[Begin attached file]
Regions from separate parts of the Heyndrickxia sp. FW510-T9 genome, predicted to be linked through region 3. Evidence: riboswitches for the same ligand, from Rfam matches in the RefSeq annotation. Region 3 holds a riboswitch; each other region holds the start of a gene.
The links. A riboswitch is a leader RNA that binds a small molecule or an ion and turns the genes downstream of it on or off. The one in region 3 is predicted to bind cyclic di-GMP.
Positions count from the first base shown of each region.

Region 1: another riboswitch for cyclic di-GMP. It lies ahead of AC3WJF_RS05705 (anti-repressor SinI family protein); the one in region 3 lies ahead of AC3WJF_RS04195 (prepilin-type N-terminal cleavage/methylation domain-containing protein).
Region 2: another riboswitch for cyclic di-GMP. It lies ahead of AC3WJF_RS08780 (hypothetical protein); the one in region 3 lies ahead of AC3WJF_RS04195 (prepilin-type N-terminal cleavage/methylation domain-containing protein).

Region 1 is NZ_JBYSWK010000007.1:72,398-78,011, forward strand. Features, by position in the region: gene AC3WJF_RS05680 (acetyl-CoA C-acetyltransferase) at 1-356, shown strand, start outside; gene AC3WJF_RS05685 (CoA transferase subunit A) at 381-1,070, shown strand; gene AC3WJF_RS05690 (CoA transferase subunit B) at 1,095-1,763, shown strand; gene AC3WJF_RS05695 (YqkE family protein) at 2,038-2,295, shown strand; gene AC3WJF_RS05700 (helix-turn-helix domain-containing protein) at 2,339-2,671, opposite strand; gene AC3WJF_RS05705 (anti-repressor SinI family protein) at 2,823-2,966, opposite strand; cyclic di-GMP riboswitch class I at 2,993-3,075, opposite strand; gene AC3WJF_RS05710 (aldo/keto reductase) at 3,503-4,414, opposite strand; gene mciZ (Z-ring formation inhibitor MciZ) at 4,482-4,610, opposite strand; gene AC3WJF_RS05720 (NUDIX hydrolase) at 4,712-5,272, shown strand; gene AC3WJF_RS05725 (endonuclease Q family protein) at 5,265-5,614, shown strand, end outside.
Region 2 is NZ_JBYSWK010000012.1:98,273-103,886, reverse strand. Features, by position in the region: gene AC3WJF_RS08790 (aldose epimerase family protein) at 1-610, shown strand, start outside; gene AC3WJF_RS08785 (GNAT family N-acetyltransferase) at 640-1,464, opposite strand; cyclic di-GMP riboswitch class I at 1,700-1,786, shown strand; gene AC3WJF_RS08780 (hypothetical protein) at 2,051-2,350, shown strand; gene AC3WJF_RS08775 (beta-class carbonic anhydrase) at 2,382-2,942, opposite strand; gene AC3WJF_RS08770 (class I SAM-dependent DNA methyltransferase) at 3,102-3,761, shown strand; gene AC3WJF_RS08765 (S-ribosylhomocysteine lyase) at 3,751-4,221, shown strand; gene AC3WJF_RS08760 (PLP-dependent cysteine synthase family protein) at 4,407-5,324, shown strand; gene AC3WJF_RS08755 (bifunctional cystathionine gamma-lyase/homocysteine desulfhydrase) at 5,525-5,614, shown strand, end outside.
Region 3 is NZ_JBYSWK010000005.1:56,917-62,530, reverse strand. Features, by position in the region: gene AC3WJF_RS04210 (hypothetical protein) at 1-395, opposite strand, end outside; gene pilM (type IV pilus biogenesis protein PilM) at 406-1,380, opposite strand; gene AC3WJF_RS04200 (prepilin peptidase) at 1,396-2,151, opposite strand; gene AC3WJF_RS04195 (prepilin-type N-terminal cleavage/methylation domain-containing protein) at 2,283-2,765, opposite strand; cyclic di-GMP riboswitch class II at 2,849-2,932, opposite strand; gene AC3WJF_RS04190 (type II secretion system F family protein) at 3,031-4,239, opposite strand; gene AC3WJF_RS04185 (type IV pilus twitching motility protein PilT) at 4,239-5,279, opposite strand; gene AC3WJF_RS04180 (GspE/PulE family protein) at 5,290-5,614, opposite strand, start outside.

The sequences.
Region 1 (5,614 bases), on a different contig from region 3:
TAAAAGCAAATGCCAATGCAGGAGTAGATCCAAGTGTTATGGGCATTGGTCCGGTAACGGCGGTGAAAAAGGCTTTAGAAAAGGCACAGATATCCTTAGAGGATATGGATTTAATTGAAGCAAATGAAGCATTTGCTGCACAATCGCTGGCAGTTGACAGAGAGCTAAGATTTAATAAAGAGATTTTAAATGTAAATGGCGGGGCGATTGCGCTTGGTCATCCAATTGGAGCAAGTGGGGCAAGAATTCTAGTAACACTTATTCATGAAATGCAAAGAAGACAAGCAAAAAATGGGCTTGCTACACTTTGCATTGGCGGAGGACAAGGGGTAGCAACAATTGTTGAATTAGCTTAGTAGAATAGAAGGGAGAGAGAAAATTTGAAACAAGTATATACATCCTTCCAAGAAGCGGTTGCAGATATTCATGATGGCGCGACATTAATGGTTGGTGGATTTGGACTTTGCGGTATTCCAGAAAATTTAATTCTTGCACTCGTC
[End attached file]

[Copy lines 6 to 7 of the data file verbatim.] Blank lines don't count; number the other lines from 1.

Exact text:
Region 1 is NZ_JBYSWK010000007.1:72,398-78,011, forward strand. Features, by position in the region: gene AC3WJF_RS05680 (acetyl-CoA C-acetyltransferase) at 1-356, shown strand, start outside; gene AC3WJF_RS05685 (CoA transferase subunit A) at 381-1,070, shown strand; gene AC3WJF_RS05690 (CoA transferase subunit B) at 1,095-1,763, shown strand; gene AC3WJF_RS05695 (YqkE family protein) at 2,038-2,295, shown strand; gene AC3WJF_RS05700 (helix-turn-helix domain-containing protein) at 2,339-2,671, opposite strand; gene AC3WJF_RS05705 (anti-repressor SinI family protein) at 2,823-2,966, opposite strand; cyclic di-GMP riboswitch class I at 2,993-3,075, opposite strand; gene AC3WJF_RS05710 (aldo/keto reductase) at 3,503-4,414, opposite strand; gene mciZ (Z-ring formation inhibitor MciZ) at 4,482-4,610, opposite strand; gene AC3WJF_RS05720 (NUDIX hydrolase) at 4,712-5,272, shown strand; gene AC3WJF_RS05725 (endonuclease Q family protein) at 5,265-5,614, shown strand, end outside.
Region 2 is NZ_JBYSWK010000012.1:98,273-103,886, reverse strand. Features, by position in the region: gene AC3WJF_RS08790 (aldose epimerase family protein) at 1-610, shown strand, start outside; gene AC3WJF_RS08785 (GNAT family N-acetyltransferase) at 640-1,464, opposite strand; cyclic di-GMP riboswitch class I at 1,700-1,786, shown strand; gene AC3WJF_RS08780 (hypothetical protein) at 2,051-2,350, shown strand; gene AC3WJF_RS08775 (beta-class carbonic anhydrase) at 2,382-2,942, opposite strand; gene AC3WJF_RS08770 (class I SAM-dependent DNA methyltransferase) at 3,102-3,761, shown strand; gene AC3WJF_RS08765 (S-ribosylhomocysteine lyase) at 3,751-4,221, shown strand; gene AC3WJF_RS08760 (PLP-dependent cysteine synthase family protein) at 4,407-5,324, shown strand; gene AC3WJF_RS08755 (bifunctional cystathionine gamma-lyase/homocysteine desulfhydrase) at 5,525-5,614, shown strand, end outside.